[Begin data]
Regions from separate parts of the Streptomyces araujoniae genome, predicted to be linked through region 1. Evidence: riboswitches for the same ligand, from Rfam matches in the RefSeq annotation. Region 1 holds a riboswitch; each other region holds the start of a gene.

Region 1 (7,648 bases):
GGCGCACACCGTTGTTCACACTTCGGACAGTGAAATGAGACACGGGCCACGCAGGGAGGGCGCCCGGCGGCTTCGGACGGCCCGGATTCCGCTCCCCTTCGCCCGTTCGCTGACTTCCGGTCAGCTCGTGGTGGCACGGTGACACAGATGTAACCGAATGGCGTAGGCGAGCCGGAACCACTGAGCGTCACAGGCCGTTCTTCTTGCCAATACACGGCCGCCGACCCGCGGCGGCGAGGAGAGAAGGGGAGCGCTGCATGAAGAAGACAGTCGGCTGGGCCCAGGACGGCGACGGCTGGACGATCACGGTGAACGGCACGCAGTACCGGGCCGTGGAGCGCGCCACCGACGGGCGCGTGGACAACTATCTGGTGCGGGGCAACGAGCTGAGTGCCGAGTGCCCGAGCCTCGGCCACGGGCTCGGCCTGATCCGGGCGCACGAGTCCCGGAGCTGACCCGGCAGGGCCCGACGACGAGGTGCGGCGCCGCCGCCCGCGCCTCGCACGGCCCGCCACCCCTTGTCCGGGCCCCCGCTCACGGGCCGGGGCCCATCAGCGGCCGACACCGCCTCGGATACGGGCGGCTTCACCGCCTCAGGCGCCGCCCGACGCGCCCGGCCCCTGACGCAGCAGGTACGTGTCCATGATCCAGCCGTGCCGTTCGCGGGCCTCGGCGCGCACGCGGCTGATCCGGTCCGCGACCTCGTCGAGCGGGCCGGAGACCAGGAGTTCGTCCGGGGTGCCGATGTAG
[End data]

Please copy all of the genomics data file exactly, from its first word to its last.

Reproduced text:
Regions from separate parts of the Streptomyces araujoniae genome, predicted to be linked through region 1. Evidence: riboswitches for the same ligand, from Rfam matches in the RefSeq annotation. Region 1 holds a riboswitch; each other region holds the start of a gene.

Region 1 (7,648 bases):
GGCGCACACCGTTGTTCACACTTCGGACAGTGAAATGAGACACGGGCCACGCAGGGAGGGCGCCCGGCGGCTTCGGACGGCCCGGATTCCGCTCCCCTTCGCCCGTTCGCTGACTTCCGGTCAGCTCGTGGTGGCACGGTGACACAGATGTAACCGAATGGCGTAGGCGAGCCGGAACCACTGAGCGTCACAGGCCGTTCTTCTTGCCAATACACGGCCGCCGACCCGCGGCGGCGAGGAGAGAAGGGGAGCGCTGCATGAAGAAGACAGTCGGCTGGGCCCAGGACGGCGACGGCTGGACGATCACGGTGAACGGCACGCAGTACCGGGCCGTGGAGCGCGCCACCGACGGGCGCGTGGACAACTATCTGGTGCGGGGCAACGAGCTGAGTGCCGAGTGCCCGAGCCTCGGCCACGGGCTCGGCCTGATCCGGGCGCACGAGTCCCGGAGCTGACCCGGCAGGGCCCGACGACGAGGTGCGGCGCCGCCGCCCGCGCCTCGCACGGCCCGCCACCCCTTGTCCGGGCCCCCGCTCACGGGCCGGGGCCCATCAGCGGCCGACACCGCCTCGGATACGGGCGGCTTCACCGCCTCAGGCGCCGCCCGACGCGCCCGGCCCCTGACGCAGCAGGTACGTGTCCATGATCCAGCCGTGCCGTTCGCGGGCCTCGGCGCGCACGCGGCTGATCCGGTCCGCGACCTCGTCGAGCGGGCCGGAGACCAGGAGTTCGTCCGGGGTGCCGATGTAG